A natural biomolecule has been measured acting like a quantum wave for the first time
Physicists have watched a chain of 15 amino acids interfere with itself, in an experiment that paves the way for a new era of quantum biology.
One of the great counterintuitive puzzles of quantum mechanics is wave-particle duality. This is the phenomenon in which objects behave both like particles and like waves.
Numerous experiments have shown that a single particle—an electron or a photon, for example—can interfere with itself, like a wave. The double slit experiment, in which a particle passes through two slits at the same time, is a famous demonstration.
And because all objects are fundamentally quantum in nature, they all have an associated wavelength. So in principle, macroscopic objects should show this kind of wave-particle duality too, given a sensitive enough experiment.
Physicists haven’t yet devised a way to measure the wavelike nature of very large objects, but their ambition in this respect has been steadily increasing. In 1999, they demonstrated the wave-particle duality of fullerene molecules. And other groups have since done the same with even larger molecules.
And that raises the interesting question of how big they can go. Could they, for example, measure the quantum properties of the molecules of life itself?
Today, they get an answer thanks to the work of Armin Shayeghi at the University of Vienna and a few colleagues, who for the first time, have demonstrated quantum interference in molecules of gramicidin, a natural antibiotic made up of 15 amino acids. Their work paves the way for the study of the quantum properties of biomolecules and sets the scene for experiments that exploit the quantum nature of enzymes, DNA, and perhaps one day simple life forms such as viruses.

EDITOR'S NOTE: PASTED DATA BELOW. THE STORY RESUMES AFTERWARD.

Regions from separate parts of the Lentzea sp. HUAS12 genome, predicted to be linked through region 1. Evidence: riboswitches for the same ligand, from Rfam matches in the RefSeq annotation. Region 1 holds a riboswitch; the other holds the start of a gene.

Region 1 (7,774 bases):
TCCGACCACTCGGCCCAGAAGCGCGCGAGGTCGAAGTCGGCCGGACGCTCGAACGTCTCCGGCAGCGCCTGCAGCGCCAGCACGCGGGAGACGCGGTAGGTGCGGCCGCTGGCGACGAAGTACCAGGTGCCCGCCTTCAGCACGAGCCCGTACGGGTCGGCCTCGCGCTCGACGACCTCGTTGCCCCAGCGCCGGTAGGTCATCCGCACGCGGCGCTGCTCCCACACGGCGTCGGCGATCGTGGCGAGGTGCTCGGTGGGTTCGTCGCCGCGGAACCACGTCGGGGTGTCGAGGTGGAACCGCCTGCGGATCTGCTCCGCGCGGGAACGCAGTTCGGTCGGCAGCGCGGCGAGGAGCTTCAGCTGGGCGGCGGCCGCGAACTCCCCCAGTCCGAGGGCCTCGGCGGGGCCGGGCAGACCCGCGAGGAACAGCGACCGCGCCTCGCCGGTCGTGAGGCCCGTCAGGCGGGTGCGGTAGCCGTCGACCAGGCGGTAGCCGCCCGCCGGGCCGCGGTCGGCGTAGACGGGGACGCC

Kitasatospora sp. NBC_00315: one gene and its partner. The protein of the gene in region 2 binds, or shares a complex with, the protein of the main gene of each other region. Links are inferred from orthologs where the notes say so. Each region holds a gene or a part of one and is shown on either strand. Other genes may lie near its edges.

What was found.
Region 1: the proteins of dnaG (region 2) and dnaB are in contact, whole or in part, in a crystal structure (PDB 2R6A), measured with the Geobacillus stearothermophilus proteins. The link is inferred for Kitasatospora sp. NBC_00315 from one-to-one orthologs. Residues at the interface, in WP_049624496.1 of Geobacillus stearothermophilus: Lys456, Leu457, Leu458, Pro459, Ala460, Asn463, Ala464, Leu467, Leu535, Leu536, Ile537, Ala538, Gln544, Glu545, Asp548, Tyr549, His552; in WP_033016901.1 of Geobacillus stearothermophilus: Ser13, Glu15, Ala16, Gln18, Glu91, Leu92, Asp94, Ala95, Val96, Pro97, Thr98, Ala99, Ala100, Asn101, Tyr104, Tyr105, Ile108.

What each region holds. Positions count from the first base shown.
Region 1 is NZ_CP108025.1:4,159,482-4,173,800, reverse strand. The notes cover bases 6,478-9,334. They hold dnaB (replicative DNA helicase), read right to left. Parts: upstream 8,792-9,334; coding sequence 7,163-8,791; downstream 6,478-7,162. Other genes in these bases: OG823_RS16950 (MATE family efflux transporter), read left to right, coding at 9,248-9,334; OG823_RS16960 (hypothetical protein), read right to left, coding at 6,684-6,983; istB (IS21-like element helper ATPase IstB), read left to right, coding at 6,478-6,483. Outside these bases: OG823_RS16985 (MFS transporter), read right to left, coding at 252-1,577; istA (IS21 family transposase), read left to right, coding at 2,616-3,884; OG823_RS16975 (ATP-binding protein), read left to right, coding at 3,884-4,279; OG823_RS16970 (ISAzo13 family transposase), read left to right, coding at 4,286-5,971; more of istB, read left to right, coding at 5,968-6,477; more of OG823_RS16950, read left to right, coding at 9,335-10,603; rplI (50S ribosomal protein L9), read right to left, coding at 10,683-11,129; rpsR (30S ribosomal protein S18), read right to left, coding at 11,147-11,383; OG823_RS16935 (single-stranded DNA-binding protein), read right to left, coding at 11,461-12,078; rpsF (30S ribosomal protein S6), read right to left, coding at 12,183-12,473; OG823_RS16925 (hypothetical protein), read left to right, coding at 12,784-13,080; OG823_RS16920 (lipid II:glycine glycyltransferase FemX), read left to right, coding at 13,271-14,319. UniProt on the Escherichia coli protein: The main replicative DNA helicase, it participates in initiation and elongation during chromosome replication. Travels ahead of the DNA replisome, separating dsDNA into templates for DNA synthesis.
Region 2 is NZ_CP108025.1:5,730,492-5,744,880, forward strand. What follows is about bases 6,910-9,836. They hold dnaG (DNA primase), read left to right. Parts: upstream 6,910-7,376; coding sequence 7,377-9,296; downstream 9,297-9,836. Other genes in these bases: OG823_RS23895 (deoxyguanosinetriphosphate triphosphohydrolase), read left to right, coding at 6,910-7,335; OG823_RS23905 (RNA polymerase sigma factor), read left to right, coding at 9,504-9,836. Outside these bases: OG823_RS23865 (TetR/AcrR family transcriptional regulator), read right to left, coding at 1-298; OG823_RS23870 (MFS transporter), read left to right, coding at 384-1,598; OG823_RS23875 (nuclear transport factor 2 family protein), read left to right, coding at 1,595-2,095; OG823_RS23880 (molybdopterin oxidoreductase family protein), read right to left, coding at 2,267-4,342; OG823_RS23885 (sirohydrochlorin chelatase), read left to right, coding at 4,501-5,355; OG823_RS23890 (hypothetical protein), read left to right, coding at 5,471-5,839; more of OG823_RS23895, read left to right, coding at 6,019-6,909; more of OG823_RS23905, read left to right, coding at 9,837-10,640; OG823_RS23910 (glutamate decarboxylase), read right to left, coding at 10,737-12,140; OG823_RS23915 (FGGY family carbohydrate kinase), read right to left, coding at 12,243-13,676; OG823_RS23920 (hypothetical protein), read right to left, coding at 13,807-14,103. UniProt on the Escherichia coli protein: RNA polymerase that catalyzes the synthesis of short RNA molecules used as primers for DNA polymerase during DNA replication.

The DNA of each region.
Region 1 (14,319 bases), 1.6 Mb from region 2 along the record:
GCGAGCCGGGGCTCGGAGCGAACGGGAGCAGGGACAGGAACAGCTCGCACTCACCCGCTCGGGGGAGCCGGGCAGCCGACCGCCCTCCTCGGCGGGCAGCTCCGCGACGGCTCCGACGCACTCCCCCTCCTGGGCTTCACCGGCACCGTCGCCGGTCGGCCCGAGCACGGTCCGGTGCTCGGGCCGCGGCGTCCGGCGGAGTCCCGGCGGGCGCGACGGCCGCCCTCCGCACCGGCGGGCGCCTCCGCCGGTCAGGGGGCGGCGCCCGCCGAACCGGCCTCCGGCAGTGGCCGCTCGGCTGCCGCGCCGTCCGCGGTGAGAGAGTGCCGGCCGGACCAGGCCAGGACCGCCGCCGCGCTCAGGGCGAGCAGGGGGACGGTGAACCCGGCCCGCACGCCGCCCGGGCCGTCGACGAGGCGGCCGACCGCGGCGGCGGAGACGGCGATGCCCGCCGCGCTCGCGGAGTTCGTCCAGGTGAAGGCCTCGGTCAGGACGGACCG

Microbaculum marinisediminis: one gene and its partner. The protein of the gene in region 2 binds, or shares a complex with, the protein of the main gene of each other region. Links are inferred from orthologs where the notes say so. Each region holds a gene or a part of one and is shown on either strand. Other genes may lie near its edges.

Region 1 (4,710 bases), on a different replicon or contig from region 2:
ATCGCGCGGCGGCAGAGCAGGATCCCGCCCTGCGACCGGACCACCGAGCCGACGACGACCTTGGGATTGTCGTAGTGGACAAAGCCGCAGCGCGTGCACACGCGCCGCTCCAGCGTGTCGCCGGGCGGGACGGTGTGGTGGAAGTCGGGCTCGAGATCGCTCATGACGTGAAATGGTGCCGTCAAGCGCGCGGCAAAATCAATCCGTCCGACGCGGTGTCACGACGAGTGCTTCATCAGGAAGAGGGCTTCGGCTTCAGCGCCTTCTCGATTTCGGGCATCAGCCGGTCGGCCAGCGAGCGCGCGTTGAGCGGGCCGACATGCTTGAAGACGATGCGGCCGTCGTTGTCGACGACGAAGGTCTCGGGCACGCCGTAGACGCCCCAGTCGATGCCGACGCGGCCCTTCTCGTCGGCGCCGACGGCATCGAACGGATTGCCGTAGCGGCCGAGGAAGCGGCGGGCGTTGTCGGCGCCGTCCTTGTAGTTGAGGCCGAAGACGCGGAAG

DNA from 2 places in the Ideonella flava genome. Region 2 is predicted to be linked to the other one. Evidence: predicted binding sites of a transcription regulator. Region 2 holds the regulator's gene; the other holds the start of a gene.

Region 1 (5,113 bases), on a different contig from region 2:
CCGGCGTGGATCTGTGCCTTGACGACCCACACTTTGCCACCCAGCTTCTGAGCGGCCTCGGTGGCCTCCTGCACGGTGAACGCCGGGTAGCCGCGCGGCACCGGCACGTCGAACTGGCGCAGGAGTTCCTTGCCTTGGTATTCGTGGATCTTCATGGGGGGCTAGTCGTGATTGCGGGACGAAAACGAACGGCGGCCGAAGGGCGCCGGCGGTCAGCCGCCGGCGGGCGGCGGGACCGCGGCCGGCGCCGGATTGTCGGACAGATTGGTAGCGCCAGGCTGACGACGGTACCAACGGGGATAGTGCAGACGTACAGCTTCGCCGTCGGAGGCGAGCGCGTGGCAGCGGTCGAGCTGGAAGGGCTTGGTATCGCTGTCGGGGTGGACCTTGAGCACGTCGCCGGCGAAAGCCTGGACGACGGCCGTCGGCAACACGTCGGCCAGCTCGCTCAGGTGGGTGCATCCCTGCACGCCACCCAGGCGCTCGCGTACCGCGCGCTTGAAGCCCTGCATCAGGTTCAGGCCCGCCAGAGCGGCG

Shayeghi and co’s experiment is simple in principle. Their approach is to create a beam of ultracold gramicidin molecules and then to measure the interference pattern created when this beam interferes with itself. This interference pattern is then clear evidence of the wavelike nature of the molecules.
That’s easier said than done. The first problem is creating the beam of individual biomolecules, which are particularly fragile and easy to break apart.
Shayeghi and co do this by coating the edge of a spinning wheel with a thin layer of gramicidin. The team then fires a series of short laser pulses at the wheel to knock the gramicidin molecules off the surface. The laser pulses have to be short enough—just a few femtoseconds in length—to kick the biomolecules without damaging them.
The free-floating gramicidin molecules are then swept up in a beam of argon atoms travelling at 600 meters per second. In this beam, the gramicidin has a wavelength of 350 femtometers (1 femtometer is 1×10-15 meters).
The final step is to measure the pattern created by the wave interfering with itself.
This is perhaps the most difficult bit. The wavelength of the beam is about a thousandth that of the biomolecules themselves (as measured by how closely they can pack together). So the team require a technique that can measure patterns on that scale.
That’s where interferometry comes in. The team use an extraordinarily sensitive technique known as Talbot-Lau interferometry to measure the size of the interference pattern.
And the results are persuasive. “The molecular coherence is delocalized over more than 20 times the molecular size,” say Shayeghi and co. This kind of “smearing“ of the biomolecules would be impossible if the gramicidin molecules were pure particles. It is possible only with wavelike interference.
Other researchers have measured wave-particle duality for larger molecules. But they have used techniques that would tear apart the delicate molecules of life. The new technique will allow more detailed study of the quantum properties of biomolecules.
“The successful realization of quantum optics with this polypeptide as a prototypical biomolecule paves the way for quantum assisted molecule metrology and in particular the optical spectroscopy of a large class of biologically relevant molecules,” say the researchers.
That’s interesting research with significant potential to help to tease apart the fabulously complex processes at work in the machinery of life.
Ref: arxiv.org/abs/1910.14538 : Matter-Wave Interference Of A Native Polypeptide